This is the opening line of I am Malala, the compelling memoir that chronicles the struggles of Malala Yousafzai, who at 17 has become the youngest person ever to receive the Nobel Prize.“When I was born, people in our village commiserated with my mother and nobody congratulated my father.”
However, Ziauddin Yousafzai was no an ordinary father. He remembers looking into his newborn daughter’s eyes and falling in love.
I can never reminiscence about Malala without thinking about her father. In him, I see a strong parallel with my own father. When I was born in a remote village in Pakistan, my father was serving in the Military Engineering Corps of the Pakistan Army in the mountainous north. Joyous at the birth of his first daughter, he distributed sweets and initially chose the name “Bakht Bhari” (filled with luck). Understandably, the reaction back home was muted and solemn. It is hard to believe that Ziauddin and my father are the scions of a patriarchal society, where girls are deemed a burden.
Recalibrating the norms of a society entrapped in cultural barriers is no easy feat. Daughters in Pakistan and other repressive societies share more than their due burden of guarding the honor of families. However, men like Ziauddin and my father were ever cognizant of the fact that their religion, Islam, is progressive and that daughters are as invaluable as boys.
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Muslim men who comprehend Islam’s ideals are well attuned to following the example of their beloved Prophet Muhammad who treated his daughters with utmost care, love and respect. When his beloved Fatima visited him, he would stand up in respect to greet her. Prophet Muhammad promised his own company to men who nurtured daughters with affection and esteem. “He who brings up two girls through their childhood will appear on the Day of Judgment attached to me like two fingers of a hand.”
Millions of girls in Pakistan and elsewhere share their aspirations with Malala. However, they find their wings clipped by shallow societal standards. The concocted honor codes solidify male dominance and disrupt the equilibrium of these societies.
Ziauddin Yousafzai was cognizant of the challenges that impeded his daughter’s quest, yet he continued to give her unwavering support. In fact, he is Malala’s real motivation. Malala became an emblem of girls’ education because her father instilled in her the love of knowledge and learning. From the onset, Ziauddin was passionate about promoting education in Swat. The pathos of the patriarchal society — where women are virtually invisible — was in sharp contrast to his aspirations.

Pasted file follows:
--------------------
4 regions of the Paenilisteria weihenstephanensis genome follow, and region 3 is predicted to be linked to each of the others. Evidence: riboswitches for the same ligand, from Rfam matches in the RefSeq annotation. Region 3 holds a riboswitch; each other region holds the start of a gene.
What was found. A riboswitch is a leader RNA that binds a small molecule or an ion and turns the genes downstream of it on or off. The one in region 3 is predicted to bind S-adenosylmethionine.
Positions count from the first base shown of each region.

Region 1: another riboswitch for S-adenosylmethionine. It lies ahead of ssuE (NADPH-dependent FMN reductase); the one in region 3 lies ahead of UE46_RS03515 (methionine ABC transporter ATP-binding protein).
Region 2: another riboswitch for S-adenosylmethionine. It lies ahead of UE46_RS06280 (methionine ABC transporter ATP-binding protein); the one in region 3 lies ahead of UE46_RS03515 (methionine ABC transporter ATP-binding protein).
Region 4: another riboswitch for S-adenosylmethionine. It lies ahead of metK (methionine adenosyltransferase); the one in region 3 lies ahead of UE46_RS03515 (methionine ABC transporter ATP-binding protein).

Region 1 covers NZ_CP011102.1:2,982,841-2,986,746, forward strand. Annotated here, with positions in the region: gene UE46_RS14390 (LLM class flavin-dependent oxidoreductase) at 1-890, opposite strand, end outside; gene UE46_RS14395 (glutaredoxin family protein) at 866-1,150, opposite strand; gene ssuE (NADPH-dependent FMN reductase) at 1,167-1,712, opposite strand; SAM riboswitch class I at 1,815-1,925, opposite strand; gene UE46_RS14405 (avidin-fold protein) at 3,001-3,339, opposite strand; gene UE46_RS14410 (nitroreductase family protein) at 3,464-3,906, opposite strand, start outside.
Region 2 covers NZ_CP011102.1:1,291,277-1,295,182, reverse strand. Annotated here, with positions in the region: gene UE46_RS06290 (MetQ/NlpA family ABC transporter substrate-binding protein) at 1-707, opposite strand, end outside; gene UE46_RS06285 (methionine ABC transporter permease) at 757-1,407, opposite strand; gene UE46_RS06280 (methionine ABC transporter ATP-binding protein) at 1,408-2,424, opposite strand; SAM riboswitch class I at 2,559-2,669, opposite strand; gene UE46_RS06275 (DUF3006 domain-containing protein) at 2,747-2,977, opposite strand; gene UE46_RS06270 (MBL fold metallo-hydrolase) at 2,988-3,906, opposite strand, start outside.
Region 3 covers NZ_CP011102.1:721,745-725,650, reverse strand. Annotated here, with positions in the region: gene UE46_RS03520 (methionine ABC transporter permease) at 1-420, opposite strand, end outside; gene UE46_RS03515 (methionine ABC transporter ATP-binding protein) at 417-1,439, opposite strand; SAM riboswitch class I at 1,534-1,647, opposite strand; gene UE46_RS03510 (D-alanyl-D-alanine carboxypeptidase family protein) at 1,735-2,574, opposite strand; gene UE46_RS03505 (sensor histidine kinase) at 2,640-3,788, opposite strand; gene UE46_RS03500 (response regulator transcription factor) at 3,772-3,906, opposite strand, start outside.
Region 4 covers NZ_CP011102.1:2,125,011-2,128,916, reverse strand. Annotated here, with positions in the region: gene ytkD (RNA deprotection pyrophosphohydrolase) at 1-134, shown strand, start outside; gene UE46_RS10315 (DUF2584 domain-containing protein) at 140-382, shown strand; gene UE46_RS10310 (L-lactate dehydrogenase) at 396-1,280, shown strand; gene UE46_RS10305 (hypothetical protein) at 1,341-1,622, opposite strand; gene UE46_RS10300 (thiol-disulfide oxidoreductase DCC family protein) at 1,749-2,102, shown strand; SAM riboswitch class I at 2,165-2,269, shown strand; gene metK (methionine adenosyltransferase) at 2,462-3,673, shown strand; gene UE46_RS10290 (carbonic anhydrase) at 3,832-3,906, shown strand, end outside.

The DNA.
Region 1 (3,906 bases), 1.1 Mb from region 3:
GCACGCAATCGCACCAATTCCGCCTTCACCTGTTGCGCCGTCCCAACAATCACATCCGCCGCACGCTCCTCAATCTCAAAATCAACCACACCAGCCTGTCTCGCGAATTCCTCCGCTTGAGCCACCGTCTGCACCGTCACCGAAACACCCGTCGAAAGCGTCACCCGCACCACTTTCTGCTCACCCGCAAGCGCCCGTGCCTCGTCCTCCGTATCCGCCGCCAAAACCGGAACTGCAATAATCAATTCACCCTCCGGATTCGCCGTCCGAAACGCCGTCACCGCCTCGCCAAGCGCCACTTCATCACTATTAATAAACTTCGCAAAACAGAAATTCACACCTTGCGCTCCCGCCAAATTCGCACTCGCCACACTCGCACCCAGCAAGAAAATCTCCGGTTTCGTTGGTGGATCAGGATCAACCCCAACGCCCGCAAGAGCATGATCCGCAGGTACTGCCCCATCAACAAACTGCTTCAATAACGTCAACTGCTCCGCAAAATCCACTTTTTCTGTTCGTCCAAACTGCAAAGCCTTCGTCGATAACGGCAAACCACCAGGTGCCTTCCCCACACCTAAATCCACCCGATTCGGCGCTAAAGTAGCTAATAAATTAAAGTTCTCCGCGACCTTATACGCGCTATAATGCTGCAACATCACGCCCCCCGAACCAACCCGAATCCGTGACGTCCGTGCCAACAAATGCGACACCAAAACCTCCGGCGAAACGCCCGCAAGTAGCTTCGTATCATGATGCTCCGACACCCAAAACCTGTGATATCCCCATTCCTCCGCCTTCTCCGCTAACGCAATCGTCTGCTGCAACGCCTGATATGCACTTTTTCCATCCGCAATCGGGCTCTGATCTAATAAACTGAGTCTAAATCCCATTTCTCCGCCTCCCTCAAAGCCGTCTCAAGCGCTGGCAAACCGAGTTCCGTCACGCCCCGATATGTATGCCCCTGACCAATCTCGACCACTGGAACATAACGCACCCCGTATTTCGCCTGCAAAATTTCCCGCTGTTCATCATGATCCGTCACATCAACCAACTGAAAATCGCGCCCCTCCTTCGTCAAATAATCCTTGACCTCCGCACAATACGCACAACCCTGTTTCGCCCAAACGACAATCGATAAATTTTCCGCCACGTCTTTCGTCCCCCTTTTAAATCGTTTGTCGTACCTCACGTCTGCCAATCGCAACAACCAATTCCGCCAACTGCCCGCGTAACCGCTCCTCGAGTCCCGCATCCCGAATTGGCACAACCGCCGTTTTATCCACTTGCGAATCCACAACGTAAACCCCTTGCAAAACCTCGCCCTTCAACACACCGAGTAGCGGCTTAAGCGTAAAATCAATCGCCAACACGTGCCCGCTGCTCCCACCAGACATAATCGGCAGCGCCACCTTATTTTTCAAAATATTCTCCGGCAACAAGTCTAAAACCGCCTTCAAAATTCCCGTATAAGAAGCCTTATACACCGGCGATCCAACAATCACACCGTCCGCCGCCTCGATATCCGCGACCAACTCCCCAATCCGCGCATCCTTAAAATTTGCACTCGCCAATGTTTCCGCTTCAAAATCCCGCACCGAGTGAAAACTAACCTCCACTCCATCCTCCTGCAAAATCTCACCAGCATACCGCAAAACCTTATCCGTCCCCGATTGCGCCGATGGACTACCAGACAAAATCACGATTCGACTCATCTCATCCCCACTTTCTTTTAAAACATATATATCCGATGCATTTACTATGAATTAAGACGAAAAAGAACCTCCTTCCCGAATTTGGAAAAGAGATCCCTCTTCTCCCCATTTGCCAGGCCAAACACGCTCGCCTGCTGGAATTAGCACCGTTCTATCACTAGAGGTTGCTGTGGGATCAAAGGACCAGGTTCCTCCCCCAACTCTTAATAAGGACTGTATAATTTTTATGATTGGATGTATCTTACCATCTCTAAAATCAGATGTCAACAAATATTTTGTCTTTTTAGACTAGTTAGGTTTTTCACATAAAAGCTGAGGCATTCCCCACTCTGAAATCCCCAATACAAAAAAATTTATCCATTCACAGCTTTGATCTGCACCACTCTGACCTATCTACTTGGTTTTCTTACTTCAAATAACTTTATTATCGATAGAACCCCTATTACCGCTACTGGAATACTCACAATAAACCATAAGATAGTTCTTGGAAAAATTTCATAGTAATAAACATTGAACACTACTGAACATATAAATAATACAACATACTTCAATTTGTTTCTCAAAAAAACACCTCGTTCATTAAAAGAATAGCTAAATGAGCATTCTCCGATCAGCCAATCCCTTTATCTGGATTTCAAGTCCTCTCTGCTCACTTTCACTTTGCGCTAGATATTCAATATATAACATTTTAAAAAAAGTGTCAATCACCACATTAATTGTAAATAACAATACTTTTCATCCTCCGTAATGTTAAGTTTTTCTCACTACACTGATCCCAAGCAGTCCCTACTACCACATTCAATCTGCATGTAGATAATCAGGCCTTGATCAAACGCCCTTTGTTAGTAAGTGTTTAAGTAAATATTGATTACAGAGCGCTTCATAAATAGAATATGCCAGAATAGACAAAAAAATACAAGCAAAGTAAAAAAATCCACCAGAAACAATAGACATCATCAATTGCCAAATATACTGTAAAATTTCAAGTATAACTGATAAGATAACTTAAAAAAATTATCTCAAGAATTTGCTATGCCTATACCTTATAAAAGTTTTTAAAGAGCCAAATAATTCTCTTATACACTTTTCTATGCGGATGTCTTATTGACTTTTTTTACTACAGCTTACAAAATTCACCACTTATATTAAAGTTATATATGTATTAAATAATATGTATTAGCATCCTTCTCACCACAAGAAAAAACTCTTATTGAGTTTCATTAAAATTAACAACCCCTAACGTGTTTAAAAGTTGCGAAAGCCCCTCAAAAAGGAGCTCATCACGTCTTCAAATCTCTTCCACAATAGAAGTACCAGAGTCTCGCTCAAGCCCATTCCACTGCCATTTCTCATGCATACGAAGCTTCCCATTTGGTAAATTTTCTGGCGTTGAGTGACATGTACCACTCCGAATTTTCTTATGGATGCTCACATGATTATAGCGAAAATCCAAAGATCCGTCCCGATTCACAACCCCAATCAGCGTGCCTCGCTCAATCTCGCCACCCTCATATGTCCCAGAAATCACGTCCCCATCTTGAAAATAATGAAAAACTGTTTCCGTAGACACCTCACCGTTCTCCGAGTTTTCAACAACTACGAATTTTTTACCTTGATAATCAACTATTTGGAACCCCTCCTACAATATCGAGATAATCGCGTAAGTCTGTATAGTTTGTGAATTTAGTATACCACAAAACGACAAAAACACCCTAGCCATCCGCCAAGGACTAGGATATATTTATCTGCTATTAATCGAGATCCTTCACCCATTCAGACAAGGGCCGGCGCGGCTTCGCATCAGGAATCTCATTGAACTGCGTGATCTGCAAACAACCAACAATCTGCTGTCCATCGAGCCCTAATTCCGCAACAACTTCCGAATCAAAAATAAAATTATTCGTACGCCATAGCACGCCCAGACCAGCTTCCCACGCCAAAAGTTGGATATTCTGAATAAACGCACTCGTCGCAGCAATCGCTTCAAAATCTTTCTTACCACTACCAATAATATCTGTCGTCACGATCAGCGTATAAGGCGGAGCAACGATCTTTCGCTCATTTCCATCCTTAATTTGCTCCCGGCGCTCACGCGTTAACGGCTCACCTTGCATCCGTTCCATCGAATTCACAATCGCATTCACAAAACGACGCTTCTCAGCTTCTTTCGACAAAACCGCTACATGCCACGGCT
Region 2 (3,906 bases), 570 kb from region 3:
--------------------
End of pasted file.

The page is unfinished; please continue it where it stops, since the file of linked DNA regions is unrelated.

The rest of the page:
Ziauddin was always a misfit in the society due to a progressive mindset that chronically struggled to comply with the “macho” norms of his society. He well understood that the restrictions on women were cultural. Being a devout Muslim, he knew that these customs are out of line with Islamic principles that didn’t bar women from obtaining an education.
Such inspiration propelled Ziauddin to become a crusader for reform as he set out to establish a school in Swat. Malala became the face of Ziauddin’s aspirations. He set out to live his dreams through his daughter. Ziauddin re-instated her rightful status — guaranteed by Islam — and empowered Malala to reclaim her inherent rights.
Ziauddin’s motivation lends a lucid understanding to Malala’s story. Bold men like him, who embrace the vitality and potential of women, are much needed in Pakistan and other Islamic countries struggling for gender equality. Malala sends a strong message to the critics of Islam who often wrongly conflate radical ideology with Islam’s principles. Malala’s determination to continue her crusade is deeply rooted in Islamic ideals and principles that guarantee her the right to pursue an education.
Malala’s Nobel Prize should herald an era of better understanding of the challenges that she endured. In fact, Malala’s recognition should serve as poignant reminder that the struggle to achieve peace in the world endures. Educating girls worldwide will serve that purpose well. Girls can be agents of change in repressive societies riddled with inequities, poverty and illiteracy. Strong, determined and willful fathers — who value daughters — can help recalibrate the societal norms by empowering their daughters. Such girls will not only serve to honor their fathers, they also will become agents of change in societies that need them most.
Mansura Bashir Minhas is a Pakistani-American freelance writer who resides in Broward County.